Well, that’s cool — exactly what the SNP has asked for every day since the No vote. However, Mr. Evans has three conditions:

But there would need to be three broad conditions. First: economic. This arrangement would, by definition, spell the end of the Barnett formula for public spending as it is applied to Scotland – needing a new and fairer formula to apply to Wales and Northern Ireland.

That’s fine, so long as the price agreed for shared UK services (such as the military) is fair.

Second: political. Giving a far greater degree of independence within the UK to Scotland – home rule – should have a quid pro quo in terms of reduced political power for Scotland within the Westminster parliament. The best, and fairest, answer to the West Lothian question is that home rule should coincide with a reduction in the number of Scottish MPs in return for home rule. That would imply a cut of perhaps 50% in the number of Scottish MPs.

That, on the other hand, is ridiculous. I’d be very happy for Westminster to split into two parliaments — an English one and a federal one — and of course Scotland should only have seats in the latter. However, in the federal parliament Scotland should count for more, not less. As I’ve argued before, the Penrose formula should be used, which would give Scotland roughly 1/6 of the seats in the UK Parliament, rather than the 1/20 that Alun Evans seems to be advocating. Otherwise Scotland simply wouldn’t have as much influence on the international stage as it would as an independent country.

Third: constitutional. This issue has to be put to bed for a generation, not for a year or for five years. There may be something to be learned from the experience of Canada with Quebec. After its second referendum in 1995 – when the separatist movement failed to gain independence by only 1% – the government reached out to Quebec and sold the benefits of remaining within Canada much more strongly and passionately, to the extent that the pressure for separatism has subsided.

Those who believe in Scotland remaining a part of the UK now need to do the same to ensure that agreement on home rule is not immediately unpicked. And so a long-term agreement must stipulate that it is for the long term – even if that needs to be enshrined in a new treaty of union.

It might be a good idea for the SNP to agree to a decade-long referendum moratorium in return for home rule, but I don’t like the sound of Mr. Evans’s last sentence at all. It sounds a lot like he would make it illegal to call another referendum, and that simply wouldn’t be acceptable. Some people might have swallowed this on 19th September last year when everything was dreich and thrawn, but now that most people feel that another referendum is just a few years away, I don’t see why anybody would accept these terms and conditions.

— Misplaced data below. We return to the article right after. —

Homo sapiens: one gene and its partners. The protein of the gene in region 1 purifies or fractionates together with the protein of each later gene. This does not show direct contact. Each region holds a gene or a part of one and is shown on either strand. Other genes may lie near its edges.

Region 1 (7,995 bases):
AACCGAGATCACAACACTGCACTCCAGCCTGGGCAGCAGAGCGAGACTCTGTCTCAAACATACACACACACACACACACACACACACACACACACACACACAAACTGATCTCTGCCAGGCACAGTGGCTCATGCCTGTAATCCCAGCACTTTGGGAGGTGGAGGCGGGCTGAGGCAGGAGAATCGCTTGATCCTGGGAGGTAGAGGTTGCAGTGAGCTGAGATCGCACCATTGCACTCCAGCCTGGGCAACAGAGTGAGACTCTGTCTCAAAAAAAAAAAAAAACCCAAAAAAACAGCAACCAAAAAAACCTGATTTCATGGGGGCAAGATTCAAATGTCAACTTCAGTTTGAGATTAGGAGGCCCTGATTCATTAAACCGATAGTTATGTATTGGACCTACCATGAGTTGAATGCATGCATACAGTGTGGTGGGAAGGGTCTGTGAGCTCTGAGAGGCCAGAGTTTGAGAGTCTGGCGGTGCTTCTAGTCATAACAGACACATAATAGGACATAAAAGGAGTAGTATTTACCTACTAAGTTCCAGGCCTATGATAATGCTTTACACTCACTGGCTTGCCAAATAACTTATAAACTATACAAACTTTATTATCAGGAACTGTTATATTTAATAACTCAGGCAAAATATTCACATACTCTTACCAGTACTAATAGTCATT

Home rule is fine, but only if it’s a stepping-stone towards full independence for Scotland.

Changing the debate

Anti-Margaret Thatcher badge
Anti-Margaret Thatcher badge, a photo by dannybirchall on Flickr.
Margaret Thatcher was once asked what she considered her greatest achievement. She replied, “Tony Blair and New Labour. We forced our opponents to change their minds.”

Labour’s current desire to abstain on most of the Tories’ welfare cuts is just one example of how true Thatcher’s words were. Margaret Thatcher’s success (and the fall of Communism, to be fair) made Tony Blair and most other Labour politicians believe that the only way forward was to change Labour into a carbon copy of the Tories. The result of this was that there was hardly any debate on a UK level on the alternatives to Conservative ideas until the SNP tsunami in May.

Now there are 56 SNP MPs, and this is already changing the debate in the House of Commons and within the Conservative government, as pointed out by James Forsyth:

The party’s Westminster leader Angus Robertson now has two goes each week at Prime Minister’s Questions. This might seem like a trivial detail but it is worth remembering how much of the No. 10 machine is geared towards readying the Prime Minister for his most important half hour in the Commons. George Osborne, Michael Gove and several of Cameron’s senior aides devote Wednesday mornings to helping him prepare for this appearance. ‘We’re having to take a lot more interest in the minutiae of Scottish politics than before,’ one of those involved in these prep sessions tells me.

Readying Cameron to face Robertson’s barbs means ensuring he is well-informed about events north of the border — about the SNP’s record at Holyrood. Slowly but surely, the Tory attack machine is turning its attention to being able to rubbish the governing record of the SNP as effectively as they trashed the last Labour government. One adviser in charge of this says that ‘for years, things have been hidden away in the Scottish Parliament. Now, they are moving front and centre.’

There are also many signs that Jeremy Corbyn is rapidly changing the debate within Labour. If he wins, there’s a possibility that Thatcher’s greatest achievement will be undone (unless, of course, the Blairites decide to split the party or commit some other form of collective harakiri).

Thoughtful right-wing politicians are starting to realise this. For instance, Tory councillor Oliver Cooper recently wrote this:

No matter how incredible or ludicrous, Corbyn would still have six questions at PMQs. His frontbench would still have a representative on Question Time and Newsnight. His party’s policy announcements and press releases would get just as much news coverage as a credible opposition.